With the changing application scenarios, the demands for data center networks from users are constantly evolving. In long-distance wavelength division applications, users emphasize performance and aim to achieve longer transmission distances and higher spectral efficiency. In short-distance applications within data centers, users are more concerned about cost, taking into account the given distance, size, and power consumption.
Metropolitan Integrated Service Network Architecture Diagram
Gordon Moore, the co-founder of Intel, proposed Moore's Law, which predicts that the number of transistors on an integrated circuit doubles every 18 months, supporting the semiconductor industry for over half a century. In the field of optoelectronics, there is also the "Optical Moore's Law," where short-distance optical transceivers evolve approximately every four years, resulting in a halving of the cost per bit and power consumption.
"Optical Moore's Law" in Data Center Networking
To achieve higher data rates, optical transceivers generally employ three approaches: increasing the speed of optical devices (higher baud rates), increasing the number of channels (multi-lane), and adopting advanced modulation techniques to reduce the transmission cost per bit, meeting the requirements of the "Optical Moore's Law."
Technological Path for Increasing Optical Transceiver Speed
Adoption of PAM4 Advanced Modulation Technique
PAM4 (Pulse Amplitude Modulation 4) technology is an inherently more efficient modulation technique that effectively improves bandwidth utilization. PAM signals are a popular signal transmission technology following NRZ (Non-Return-to-Zero) encoding.
NRZ signals use two signal levels, high and low, to represent digital logic signals 1 and 0, respectively. Each clock cycle can transmit 1 bit of logical information. PAM4 signals, on the other hand, use four different signal levels for signal transmission, allowing 2 bits of logical information to be transmitted per clock cycle, namely 00, 01, 10, and 11. Therefore, under the same baud rate conditions, PAM4 signals have twice the bit rate of NRZ signals, doubling the transmission efficiency and effectively reducing costs.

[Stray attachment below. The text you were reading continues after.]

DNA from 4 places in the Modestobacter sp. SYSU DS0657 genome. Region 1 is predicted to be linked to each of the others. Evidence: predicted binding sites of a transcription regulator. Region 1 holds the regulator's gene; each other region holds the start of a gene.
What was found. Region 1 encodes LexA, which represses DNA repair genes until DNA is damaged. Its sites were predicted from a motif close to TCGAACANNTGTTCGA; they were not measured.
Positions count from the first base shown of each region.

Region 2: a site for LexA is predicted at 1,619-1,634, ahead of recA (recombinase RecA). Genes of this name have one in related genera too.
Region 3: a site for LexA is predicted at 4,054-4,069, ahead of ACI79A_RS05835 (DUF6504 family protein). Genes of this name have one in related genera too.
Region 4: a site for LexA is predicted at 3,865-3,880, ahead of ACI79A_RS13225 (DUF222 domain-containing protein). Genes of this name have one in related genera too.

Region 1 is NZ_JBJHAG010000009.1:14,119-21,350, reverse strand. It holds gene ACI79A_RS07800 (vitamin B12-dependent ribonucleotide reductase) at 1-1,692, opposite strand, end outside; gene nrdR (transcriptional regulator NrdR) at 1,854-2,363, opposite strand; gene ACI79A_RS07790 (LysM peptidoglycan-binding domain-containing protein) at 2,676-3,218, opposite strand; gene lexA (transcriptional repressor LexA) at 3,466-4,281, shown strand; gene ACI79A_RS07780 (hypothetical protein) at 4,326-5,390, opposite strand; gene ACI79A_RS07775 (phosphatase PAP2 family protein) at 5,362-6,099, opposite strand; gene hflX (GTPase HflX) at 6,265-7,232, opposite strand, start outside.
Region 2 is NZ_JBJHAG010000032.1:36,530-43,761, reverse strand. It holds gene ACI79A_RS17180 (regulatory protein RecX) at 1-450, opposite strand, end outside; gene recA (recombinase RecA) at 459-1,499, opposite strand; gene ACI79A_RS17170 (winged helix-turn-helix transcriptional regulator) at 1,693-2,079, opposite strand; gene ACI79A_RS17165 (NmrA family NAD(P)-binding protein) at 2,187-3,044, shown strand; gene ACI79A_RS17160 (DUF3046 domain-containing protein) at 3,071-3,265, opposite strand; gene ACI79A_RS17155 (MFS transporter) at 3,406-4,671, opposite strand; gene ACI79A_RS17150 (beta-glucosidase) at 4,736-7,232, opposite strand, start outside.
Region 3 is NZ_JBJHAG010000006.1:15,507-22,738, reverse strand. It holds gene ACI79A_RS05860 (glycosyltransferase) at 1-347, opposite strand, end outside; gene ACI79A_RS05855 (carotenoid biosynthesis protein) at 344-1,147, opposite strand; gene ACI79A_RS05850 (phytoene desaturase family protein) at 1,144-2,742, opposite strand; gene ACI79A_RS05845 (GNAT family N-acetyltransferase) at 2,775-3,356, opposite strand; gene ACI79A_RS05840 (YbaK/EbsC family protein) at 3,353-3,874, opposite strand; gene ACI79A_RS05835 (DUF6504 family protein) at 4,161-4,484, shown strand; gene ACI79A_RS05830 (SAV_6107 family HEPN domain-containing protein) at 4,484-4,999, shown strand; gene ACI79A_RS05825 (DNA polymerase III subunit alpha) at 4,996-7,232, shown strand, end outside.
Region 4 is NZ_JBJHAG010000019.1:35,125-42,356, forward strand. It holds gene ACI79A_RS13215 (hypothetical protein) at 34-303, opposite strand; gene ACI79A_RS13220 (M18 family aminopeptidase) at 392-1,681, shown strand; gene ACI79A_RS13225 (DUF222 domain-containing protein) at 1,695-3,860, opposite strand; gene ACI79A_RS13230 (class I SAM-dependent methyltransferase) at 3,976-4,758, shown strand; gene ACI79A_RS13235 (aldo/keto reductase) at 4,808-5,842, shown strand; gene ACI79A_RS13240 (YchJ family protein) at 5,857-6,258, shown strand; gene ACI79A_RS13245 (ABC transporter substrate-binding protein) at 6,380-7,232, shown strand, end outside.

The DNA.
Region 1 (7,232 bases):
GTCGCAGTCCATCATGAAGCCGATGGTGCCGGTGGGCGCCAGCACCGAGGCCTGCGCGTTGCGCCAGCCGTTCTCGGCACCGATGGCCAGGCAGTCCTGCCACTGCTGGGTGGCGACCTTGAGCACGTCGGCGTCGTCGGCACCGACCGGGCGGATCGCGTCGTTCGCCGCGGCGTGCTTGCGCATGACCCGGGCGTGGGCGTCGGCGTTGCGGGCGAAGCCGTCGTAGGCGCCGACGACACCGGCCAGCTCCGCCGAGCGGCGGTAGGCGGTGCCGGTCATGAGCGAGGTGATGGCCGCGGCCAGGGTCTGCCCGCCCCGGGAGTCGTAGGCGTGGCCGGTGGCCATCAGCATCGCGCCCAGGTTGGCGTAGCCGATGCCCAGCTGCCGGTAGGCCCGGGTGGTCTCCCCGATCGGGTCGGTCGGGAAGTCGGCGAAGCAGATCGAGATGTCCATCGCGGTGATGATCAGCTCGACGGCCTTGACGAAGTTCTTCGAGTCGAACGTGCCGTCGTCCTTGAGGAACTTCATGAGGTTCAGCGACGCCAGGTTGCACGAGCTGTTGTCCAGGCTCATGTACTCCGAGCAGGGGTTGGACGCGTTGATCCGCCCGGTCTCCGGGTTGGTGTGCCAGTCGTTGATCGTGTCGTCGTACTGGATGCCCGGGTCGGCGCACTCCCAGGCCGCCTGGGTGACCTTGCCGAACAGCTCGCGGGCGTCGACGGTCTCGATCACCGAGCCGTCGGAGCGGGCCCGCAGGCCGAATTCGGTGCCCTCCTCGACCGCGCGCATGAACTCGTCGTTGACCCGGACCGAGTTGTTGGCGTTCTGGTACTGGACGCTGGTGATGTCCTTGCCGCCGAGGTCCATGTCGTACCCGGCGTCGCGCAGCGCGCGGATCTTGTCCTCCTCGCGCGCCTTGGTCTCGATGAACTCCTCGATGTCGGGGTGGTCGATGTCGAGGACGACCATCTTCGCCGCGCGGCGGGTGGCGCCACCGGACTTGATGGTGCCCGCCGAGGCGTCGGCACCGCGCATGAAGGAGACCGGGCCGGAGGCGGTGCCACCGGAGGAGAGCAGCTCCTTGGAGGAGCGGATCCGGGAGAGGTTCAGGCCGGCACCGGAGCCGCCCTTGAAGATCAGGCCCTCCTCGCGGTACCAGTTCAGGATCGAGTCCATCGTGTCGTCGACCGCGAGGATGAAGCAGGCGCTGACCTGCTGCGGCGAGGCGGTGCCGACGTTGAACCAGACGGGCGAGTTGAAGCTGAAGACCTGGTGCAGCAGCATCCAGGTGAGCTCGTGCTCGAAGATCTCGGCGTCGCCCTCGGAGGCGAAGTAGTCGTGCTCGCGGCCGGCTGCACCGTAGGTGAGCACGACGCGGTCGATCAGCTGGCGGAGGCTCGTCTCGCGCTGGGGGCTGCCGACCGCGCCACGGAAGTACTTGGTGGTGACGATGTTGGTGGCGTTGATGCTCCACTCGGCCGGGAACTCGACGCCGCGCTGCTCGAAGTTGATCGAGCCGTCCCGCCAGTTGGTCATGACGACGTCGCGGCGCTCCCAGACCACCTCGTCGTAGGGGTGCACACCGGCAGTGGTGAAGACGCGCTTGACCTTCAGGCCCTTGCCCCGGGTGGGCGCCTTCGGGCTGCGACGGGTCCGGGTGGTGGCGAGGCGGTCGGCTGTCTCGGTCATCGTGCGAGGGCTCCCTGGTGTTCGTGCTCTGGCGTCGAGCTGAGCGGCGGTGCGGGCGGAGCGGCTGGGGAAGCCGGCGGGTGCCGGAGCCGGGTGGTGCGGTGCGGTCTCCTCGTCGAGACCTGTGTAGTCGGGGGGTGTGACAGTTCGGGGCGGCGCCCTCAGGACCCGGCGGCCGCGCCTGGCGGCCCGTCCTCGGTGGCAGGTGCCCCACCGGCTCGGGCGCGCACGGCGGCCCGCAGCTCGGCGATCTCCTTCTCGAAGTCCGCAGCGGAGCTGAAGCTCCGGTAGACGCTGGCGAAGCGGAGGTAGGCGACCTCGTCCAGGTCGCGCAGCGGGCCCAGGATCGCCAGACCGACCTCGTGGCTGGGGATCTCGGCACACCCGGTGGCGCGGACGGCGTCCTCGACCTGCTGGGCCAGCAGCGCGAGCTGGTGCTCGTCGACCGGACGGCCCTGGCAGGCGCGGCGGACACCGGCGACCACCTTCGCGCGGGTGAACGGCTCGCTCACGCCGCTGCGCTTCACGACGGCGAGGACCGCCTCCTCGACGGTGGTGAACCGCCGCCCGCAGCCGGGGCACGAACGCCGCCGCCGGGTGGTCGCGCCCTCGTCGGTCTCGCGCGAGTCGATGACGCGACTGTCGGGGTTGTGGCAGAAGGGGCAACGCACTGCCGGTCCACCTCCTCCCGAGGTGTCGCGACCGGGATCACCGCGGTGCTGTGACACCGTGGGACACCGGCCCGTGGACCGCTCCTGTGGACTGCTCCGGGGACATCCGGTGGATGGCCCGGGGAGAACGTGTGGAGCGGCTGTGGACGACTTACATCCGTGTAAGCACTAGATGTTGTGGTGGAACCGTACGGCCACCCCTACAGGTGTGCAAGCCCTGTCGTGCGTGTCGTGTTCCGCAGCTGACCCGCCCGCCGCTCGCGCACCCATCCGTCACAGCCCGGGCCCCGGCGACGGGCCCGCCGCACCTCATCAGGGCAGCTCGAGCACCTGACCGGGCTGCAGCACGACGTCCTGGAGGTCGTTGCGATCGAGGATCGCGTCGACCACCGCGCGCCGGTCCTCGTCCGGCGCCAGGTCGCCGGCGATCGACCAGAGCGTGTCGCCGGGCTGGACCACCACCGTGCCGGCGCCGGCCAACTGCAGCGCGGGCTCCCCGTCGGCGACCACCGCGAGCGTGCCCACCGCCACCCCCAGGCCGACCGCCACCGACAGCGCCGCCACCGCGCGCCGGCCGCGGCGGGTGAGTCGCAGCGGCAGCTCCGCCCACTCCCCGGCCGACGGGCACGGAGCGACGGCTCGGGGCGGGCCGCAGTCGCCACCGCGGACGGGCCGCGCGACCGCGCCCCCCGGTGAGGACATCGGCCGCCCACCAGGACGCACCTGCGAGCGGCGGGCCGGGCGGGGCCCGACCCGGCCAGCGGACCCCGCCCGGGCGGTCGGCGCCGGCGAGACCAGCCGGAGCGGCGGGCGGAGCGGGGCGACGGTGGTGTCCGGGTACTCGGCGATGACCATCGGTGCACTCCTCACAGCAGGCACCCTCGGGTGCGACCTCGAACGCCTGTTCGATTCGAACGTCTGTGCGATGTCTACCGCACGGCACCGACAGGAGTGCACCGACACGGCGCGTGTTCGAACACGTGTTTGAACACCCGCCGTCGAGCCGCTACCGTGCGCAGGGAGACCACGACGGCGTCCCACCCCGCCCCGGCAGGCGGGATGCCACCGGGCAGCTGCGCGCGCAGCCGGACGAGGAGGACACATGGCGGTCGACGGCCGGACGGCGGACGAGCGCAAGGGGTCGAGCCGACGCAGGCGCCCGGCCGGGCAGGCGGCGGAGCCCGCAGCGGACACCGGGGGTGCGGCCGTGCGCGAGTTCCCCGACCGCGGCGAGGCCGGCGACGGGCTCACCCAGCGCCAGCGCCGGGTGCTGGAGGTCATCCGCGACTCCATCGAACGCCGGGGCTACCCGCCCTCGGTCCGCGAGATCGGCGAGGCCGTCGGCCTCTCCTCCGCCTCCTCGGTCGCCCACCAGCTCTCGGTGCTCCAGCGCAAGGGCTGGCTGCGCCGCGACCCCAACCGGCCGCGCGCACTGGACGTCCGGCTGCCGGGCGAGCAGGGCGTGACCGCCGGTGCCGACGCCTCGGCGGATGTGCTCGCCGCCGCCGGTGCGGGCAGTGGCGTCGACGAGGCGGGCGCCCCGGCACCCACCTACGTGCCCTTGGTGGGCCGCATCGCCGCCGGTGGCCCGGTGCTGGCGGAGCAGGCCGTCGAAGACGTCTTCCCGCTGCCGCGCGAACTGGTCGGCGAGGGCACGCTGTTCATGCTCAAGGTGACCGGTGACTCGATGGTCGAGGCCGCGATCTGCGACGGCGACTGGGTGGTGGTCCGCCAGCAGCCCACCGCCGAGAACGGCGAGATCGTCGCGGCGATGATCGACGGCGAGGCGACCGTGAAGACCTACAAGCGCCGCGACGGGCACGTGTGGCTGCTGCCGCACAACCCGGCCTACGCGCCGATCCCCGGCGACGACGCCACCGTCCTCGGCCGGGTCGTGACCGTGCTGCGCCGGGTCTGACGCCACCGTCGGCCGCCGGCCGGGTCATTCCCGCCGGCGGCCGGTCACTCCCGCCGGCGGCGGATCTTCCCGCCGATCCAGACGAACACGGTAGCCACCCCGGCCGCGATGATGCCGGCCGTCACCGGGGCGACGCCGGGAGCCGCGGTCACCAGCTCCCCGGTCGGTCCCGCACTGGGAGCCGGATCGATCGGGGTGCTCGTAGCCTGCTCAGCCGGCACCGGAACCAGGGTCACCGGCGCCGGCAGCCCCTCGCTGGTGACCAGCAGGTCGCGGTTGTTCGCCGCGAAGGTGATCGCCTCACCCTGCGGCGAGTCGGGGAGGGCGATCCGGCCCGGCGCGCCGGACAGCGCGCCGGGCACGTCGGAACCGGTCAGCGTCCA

The 400G transceivers will fully adopt PAM4 technology to enhance transmission efficiency and reduce transceiver costs.
Increasing the Number of Channels (Multi-lane)
Historical data has shown that solutions with more than 8 lanes (such as x10, x16) can bring about challenges in channel yield and reliability, making it difficult for them to become mainstream solutions. A cost- and power-efficient multi-lane architecture is typically based on x4 or x8 configurations.
Among them, the 100G CWDM4 and 100G SR4 transceivers based on the 4x25G architecture have become the mainstream solutions for the previous generation of DC optical interconnects.
Higher Baud Rate Optoelectronic Chips
DC 100G optical transceivers, based on the 25Gbaud optoelectronic chip industry chain (DML, VCSEL), employ NRZ signaling and have achieved commercial success based on a 4-channel architecture. Various 25Gbaud optoelectronic chips (DML, EML, VCSEL) are evolving towards higher baud rates of 56Gbaud. The 56Gbaud EML industry chain is already available, while the 56Gbaud DML and VCSEL are still in the research stage.
Chip Requirements in the Data Center
TOR to Leaf(100m)
4CH: 25Gbaud VCSEL+NRZ
8CH: 25Gbaud VCSEL+PAM4
Leaf to Spine (500m)
4CH: 25Gbaud SiP/DML+NRZ
4CH: 56Gbaud EML/SiP
Leaf to Spine(2km)
4CH: 25Gbaud DML+NRZ
4CH: 56Gbaud EML/SiP+
As the scale and complexity of data centers continue to grow, finding low-cost and low-power optical interconnect solutions becomes crucial. The ongoing evolution of the Optical Moore's Law provides data center networks with higher bandwidth and improved efficiency. By adopting PAM4 modulation, increasing the number of channels, and utilizing higher baud rate optoelectronic chips, data centers can achieve faster and more reliable data transmission, meeting the ever-growing demands of data processing.
In the future, with continuous technological innovation and development, we can expect the emergence of more innovative optical interconnect solutions, bringing higher performance and lower total ownership costs to data center networks.